Here is an example of showing thanks and credit for the use of some free stock images. There is a HUGE membership website called Deviantart. It has thousands of free stock images from hobby photographers, designers and even models. BUT I give you a strong warning, as with most stock image websites it does not have conservative standards for all of the images it shows. I personally HATE to go to the homepage and am very careful where I browse for my images when I am on this website. Many of the members upload BAD pictures so if you’re not careful with where you browse you’ll be sure to offend your faith and conservative values on this website. At the same time there are thousands of believers sharing their faith, their amazing artwork, their free stock and photography images as well. So it has the good and the bad.
What you see in the photo-manipulation project to the side is about 5 different stock images I found on Deviantart back in 2010. When I posted the finished art project I gave the requested credit and a big thank you for allowing me to use the stock images in my project, called the Peacock Princess.
Giving credit is as simple as saying: The following DA stock images were used in this project with much gratitude!
Sometimes I include the stock author name along with the stock image title and link. Later I would visit the stock pages, thanking the stock provider and letting them know I used their stock images. I usually post a link to my work in the comments field. The link is great for them to check out my work, but it’s also great for me because other visitors will come and check out my work as well. AND…. If the link goes to my website it builds up my website ratings with the Search Engines giving me better SEO. Again giving thanks is good in so many ways and for so many reasons.
Later after this project I decided I wanted to create my own free fantasy stock images with rules of my own. You can see my credit request from the following link ( Fantasy Castle Stock ). Some stock providers have more rules, others have less. Always be mindful of a person’s personal stock rules. Being a stock provider can be a very timely experience so please respect their rules as you would want yours to be respected as well. In future lessons I’ll show you how you can become a professional stock supplier also.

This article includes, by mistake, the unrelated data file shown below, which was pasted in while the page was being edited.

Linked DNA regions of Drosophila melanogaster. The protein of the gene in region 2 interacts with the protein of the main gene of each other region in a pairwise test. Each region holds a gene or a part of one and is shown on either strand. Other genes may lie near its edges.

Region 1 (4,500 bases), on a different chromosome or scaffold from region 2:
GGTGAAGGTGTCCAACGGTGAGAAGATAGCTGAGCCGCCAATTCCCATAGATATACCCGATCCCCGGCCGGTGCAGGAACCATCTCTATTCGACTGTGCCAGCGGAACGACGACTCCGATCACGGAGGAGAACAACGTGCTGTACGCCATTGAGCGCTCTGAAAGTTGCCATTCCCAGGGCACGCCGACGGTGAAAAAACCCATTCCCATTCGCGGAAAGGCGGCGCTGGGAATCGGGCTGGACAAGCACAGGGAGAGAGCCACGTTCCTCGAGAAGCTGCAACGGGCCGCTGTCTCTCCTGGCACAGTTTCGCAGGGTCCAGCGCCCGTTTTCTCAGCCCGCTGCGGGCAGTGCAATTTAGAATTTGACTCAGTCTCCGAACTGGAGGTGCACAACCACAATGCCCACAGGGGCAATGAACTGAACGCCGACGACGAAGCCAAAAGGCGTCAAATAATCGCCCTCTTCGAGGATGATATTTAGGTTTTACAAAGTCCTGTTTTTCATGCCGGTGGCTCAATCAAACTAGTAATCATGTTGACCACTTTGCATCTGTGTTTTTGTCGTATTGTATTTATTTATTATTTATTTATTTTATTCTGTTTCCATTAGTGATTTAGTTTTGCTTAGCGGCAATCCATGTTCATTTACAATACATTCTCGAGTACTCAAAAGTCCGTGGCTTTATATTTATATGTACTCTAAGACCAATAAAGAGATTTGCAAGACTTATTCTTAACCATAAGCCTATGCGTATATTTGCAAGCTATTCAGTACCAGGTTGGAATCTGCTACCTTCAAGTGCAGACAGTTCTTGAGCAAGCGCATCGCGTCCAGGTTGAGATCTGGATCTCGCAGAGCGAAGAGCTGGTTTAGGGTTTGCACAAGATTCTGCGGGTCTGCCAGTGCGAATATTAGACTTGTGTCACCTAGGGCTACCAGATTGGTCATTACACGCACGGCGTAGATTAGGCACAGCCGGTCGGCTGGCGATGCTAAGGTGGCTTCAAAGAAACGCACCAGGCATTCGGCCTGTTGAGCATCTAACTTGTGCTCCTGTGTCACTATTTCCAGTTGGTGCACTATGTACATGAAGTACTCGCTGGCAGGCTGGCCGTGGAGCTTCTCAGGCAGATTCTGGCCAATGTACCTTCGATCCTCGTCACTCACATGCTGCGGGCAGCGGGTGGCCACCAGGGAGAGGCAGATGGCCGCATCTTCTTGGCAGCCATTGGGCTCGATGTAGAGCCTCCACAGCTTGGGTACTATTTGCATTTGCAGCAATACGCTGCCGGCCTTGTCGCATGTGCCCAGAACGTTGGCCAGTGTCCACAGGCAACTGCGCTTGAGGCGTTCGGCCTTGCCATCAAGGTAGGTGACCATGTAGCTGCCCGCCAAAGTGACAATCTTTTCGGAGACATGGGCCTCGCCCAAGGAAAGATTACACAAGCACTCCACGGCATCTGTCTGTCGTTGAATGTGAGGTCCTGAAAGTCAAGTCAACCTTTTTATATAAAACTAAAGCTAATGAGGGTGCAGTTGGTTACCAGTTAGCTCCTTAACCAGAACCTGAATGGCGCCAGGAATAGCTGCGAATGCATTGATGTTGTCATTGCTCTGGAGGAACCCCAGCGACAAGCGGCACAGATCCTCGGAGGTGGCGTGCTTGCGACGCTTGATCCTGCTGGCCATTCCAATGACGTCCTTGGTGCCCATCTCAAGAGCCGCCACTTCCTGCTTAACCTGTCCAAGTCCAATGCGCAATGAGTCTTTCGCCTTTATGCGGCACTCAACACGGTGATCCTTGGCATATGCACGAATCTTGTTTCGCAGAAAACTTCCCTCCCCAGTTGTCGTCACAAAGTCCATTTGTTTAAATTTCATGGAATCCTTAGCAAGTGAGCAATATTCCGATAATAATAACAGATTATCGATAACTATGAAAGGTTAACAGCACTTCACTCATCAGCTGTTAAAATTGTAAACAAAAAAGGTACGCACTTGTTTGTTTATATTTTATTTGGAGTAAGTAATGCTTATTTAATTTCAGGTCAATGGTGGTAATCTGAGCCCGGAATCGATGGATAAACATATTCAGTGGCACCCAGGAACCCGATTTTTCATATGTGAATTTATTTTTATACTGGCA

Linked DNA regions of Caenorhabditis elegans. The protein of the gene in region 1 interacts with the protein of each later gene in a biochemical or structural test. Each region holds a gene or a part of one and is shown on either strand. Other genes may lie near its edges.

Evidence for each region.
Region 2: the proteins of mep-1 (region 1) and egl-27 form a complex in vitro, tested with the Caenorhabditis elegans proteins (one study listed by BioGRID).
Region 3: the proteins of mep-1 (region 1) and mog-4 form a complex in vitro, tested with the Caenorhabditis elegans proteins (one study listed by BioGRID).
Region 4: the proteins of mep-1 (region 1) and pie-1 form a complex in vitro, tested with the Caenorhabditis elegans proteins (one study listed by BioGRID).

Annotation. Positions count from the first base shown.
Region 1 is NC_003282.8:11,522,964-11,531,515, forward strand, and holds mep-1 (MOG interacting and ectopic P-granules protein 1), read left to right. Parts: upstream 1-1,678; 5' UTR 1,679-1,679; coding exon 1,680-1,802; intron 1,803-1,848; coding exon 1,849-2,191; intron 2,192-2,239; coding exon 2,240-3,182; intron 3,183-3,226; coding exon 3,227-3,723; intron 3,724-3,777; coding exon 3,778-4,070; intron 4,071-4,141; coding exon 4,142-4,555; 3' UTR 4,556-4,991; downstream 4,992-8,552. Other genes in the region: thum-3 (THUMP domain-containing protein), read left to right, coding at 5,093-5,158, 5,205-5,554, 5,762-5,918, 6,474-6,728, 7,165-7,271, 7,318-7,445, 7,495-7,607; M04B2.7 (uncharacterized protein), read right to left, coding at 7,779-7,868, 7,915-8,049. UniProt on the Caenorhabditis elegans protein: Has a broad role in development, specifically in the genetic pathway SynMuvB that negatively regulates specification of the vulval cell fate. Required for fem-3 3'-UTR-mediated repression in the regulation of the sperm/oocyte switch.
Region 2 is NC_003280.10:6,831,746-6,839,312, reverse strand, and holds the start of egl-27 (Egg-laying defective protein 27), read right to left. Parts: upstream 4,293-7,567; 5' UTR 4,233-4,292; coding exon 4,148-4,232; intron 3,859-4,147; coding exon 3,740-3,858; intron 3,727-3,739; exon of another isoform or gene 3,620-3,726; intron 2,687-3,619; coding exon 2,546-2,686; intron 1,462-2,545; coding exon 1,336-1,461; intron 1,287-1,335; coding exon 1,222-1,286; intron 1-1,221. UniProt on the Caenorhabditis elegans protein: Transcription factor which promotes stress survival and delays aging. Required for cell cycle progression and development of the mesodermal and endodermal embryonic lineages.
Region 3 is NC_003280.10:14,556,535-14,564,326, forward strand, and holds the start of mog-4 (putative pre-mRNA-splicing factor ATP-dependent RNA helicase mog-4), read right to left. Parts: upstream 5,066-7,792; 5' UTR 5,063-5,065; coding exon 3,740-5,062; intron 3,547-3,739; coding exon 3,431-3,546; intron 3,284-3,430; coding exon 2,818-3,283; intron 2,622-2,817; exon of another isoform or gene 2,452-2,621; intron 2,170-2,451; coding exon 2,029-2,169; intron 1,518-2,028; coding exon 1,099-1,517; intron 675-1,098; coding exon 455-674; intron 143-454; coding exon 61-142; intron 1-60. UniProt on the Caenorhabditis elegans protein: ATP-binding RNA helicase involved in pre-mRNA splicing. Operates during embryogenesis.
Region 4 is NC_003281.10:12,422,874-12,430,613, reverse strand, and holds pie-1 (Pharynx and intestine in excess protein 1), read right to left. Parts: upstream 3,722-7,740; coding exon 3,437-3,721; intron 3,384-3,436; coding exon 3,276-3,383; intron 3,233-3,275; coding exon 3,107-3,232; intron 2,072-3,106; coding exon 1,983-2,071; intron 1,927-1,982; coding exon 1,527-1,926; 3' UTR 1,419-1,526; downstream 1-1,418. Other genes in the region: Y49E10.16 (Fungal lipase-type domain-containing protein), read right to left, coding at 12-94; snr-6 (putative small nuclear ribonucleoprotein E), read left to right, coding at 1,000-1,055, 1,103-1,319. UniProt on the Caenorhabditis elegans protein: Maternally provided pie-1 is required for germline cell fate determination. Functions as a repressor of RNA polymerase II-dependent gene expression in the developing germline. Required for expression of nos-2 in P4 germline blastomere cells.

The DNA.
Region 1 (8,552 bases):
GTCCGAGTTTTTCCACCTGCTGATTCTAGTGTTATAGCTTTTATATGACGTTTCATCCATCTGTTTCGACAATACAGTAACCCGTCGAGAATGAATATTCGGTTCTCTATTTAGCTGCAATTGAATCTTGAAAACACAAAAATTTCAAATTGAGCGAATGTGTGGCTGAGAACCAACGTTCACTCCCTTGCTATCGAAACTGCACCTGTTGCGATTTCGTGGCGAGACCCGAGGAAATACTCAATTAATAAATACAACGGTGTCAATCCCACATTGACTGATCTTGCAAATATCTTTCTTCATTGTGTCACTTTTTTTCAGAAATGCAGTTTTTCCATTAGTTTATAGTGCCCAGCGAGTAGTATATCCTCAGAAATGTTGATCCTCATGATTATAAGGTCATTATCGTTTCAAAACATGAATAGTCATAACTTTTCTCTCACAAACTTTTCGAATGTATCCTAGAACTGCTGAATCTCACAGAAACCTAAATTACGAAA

There is a difference between free stock images and paid for stock images. The paid for stock images will usually have less rules and limitations. The free stock image providers usually request a credit link back, some do not allow commercial use and sometimes they only allow you to use their image in specific websites. This credit reference and link back helps them and encourages them to provide more. It can be somewhat wearisome when you have a lot going on and forget where you got the stock image from in the first place and what their rules may be so try to keep a list of stock images and their links together in a Word document. This organization will help you when it’s time to give credit references as well as share a link so people can enjoy your artwork creation at the same time.
I love using stock images in all of my projects. I’ve created hundreds of my own stock images throughout the course of several years and while I have and still do financial benefit from making them available for purchase I came to overall conclusion that I prefer using other people’s stock image sites over creating my own. For the most part it’s just a lot easier and faster to get my projects done. Do I plan on making more stock images available? Sure thing! When I have more time to list them all! 😉
When not to provide credit references